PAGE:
Statement provided 24 November 2020 ahead of Report 4 submitted to the House of Commons on 25 November 2020. Coverage of this statement and others can be seen here.
I became disabled 15 years ago, through a spinal cord injury. And while paralysis and its complications are by no means easy, the challenges presented by society are far more damaging and difficult to deal with. Every day, I am forced to re-assert my autonomy, my competence, and my humanity. I experience aggressions on the micro level daily, when it is assumed I can’t speak for myself, or that the clothes I’ve chosen are ‘inconvenient’, or when it is assumed that I will joyfully run down your child in my wheelchair. I have experienced them on a macro level, when health concerns were not taken seriously and allowed to become life-threatening, or when my friends felt sorry for the husband who was leaving me because I was a burden.
I am rebellious and stubborn; I have a supportive family; I have access to money; I am white. These things give me the resources to continue to fight for dignity as a disabled person. But the fight is exhausting and continuous.
I share the story of a young man I met recently, who was in rehab for a spinal cord injury. This boy was a student. A young athlete in the peak of his physical prime, and he was now trying to come to terms with a life-changing disability. We can only imagine how difficult this would be. I saw that he was struggling, and I asked if he wanted to talk. He shared with me that he was depressed. Not because of his injury, as one might expect, but because he was afraid that his attitude wasn’t good enough and he was letting everyone down. He had already adopted the idea that his wellbeing was less important than the comfort of those around him.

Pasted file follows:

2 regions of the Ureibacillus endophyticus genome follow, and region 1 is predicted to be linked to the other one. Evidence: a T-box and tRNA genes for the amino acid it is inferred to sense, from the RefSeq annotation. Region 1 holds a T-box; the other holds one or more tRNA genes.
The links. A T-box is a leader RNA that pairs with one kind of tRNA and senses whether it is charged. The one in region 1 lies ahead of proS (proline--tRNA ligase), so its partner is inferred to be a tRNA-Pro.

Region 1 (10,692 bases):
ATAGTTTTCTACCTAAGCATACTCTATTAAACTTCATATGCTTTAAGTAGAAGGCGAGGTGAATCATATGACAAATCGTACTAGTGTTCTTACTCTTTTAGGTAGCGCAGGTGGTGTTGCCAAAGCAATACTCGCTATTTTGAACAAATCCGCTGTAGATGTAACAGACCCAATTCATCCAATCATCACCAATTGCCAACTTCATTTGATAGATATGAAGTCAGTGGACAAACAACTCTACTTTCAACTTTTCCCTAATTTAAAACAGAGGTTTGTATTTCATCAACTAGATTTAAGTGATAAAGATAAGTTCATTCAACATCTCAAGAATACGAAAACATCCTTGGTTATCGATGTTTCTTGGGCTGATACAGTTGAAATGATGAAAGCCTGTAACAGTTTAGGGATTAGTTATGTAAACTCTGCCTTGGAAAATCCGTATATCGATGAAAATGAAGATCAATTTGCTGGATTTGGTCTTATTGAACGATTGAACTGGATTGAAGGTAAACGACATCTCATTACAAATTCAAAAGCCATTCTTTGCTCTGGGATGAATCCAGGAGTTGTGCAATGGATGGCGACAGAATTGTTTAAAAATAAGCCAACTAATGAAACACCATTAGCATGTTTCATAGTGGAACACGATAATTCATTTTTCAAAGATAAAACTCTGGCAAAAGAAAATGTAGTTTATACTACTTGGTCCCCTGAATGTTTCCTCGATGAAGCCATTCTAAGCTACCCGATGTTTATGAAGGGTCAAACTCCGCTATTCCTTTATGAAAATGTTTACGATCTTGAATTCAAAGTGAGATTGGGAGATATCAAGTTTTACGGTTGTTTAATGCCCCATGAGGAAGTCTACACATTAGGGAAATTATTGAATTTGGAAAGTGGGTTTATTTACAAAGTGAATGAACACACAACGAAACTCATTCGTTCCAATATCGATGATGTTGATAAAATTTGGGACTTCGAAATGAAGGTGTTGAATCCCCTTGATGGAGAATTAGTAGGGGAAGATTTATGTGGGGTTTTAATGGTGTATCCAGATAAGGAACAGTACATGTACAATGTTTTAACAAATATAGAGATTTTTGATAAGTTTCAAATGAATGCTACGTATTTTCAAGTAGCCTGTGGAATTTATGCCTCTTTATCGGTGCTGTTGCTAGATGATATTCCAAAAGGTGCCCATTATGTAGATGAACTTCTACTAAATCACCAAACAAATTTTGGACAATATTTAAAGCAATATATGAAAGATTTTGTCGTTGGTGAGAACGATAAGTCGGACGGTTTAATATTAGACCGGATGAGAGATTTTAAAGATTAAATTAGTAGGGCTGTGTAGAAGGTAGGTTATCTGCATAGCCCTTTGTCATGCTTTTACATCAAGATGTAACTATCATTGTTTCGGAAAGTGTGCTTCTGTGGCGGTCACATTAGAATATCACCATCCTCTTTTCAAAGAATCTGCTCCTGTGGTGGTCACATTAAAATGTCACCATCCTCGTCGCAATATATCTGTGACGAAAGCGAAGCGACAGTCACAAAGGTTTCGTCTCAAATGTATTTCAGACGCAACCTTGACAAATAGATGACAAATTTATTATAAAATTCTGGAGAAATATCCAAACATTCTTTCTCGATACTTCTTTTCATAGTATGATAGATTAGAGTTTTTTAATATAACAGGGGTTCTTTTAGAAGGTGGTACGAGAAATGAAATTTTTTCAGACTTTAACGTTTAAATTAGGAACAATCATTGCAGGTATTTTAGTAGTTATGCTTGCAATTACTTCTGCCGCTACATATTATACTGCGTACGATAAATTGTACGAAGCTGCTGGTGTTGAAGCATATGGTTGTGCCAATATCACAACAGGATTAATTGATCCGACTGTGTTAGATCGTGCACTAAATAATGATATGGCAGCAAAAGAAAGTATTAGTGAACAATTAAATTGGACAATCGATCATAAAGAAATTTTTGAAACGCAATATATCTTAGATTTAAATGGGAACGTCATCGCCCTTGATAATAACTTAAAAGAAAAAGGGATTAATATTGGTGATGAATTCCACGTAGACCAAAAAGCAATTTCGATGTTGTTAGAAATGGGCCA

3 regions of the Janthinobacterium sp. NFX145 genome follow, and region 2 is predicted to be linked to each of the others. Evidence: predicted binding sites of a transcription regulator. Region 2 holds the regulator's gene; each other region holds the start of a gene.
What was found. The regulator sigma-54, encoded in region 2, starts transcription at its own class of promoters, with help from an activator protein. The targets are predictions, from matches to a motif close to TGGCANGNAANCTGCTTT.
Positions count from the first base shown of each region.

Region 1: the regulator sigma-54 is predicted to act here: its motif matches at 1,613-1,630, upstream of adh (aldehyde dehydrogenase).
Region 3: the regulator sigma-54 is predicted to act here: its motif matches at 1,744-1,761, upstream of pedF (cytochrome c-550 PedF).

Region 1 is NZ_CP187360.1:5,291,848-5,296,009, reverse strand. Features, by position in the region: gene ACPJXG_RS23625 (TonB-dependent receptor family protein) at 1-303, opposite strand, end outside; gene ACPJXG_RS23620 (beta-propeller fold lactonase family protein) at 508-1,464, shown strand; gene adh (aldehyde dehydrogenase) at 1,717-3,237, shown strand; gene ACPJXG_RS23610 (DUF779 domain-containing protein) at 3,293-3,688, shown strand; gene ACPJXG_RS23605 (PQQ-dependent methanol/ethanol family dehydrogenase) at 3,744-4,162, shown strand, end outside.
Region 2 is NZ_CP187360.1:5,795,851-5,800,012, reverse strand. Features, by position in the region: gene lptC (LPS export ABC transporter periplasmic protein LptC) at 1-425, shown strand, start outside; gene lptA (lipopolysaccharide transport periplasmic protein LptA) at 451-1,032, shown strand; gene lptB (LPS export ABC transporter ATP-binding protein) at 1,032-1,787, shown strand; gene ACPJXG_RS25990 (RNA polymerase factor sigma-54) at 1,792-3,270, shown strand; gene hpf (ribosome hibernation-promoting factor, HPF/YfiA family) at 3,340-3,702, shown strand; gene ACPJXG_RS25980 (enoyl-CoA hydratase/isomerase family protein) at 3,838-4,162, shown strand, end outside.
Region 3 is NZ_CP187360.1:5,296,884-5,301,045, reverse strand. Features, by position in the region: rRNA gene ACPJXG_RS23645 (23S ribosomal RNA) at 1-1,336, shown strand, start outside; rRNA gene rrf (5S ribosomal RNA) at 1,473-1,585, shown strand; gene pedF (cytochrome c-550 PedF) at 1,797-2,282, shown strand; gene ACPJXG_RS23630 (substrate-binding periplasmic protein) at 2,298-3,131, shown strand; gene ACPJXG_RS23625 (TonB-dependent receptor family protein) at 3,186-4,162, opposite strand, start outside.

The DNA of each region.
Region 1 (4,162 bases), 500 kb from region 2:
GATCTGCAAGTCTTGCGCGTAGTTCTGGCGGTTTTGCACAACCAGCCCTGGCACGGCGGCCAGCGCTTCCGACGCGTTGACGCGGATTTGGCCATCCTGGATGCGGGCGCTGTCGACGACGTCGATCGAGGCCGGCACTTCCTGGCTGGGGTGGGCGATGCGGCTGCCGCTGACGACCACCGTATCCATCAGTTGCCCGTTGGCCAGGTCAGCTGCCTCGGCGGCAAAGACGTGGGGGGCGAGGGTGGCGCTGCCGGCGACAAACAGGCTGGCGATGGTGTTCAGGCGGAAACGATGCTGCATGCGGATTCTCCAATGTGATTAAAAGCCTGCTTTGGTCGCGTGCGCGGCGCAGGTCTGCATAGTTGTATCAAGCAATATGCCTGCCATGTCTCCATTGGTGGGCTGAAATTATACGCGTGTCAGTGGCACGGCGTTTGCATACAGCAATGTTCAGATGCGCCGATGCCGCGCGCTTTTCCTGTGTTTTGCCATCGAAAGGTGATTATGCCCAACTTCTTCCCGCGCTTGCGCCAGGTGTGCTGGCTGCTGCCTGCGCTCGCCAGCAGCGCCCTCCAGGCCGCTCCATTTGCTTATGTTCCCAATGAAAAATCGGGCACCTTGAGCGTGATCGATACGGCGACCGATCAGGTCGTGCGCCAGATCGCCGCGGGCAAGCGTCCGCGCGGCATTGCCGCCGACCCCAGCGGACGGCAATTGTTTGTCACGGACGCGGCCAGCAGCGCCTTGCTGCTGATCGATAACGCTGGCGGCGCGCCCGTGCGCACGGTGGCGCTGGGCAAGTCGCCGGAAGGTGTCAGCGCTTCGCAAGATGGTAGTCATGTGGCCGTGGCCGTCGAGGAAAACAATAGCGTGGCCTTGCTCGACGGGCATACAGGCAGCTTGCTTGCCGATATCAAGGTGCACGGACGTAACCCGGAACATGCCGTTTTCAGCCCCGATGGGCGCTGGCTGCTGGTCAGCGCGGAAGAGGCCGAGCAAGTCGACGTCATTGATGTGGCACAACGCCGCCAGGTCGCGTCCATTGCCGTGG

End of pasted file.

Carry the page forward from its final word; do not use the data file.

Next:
As disabled people, we are conditioned to view ourselves as burdensome. We are taught to apologize for our existence, and to be grateful for the tolerance of those around us. We are often shown that our lives are worth less than nondisabled lives. Our lives and our survival depend on our agreeableness. Choice isn’t choice when our lives depend on compliance.
Spring Hawes incurred a spinal cord injury 15 years ago and is a tetraplegic. Since then, she has been an entrepreneur, an elected official, and is currently an appointed board director. She is also a board member for a large peer group of wheelchair users, and chaired an accessibility advocacy non-profit for many years. In her public life, she has been outspoken on the rights of women and marginalized and disabled people. She is passionate about working to ensure all people live well and envisions a world that embraces diversity and fully includes all people.
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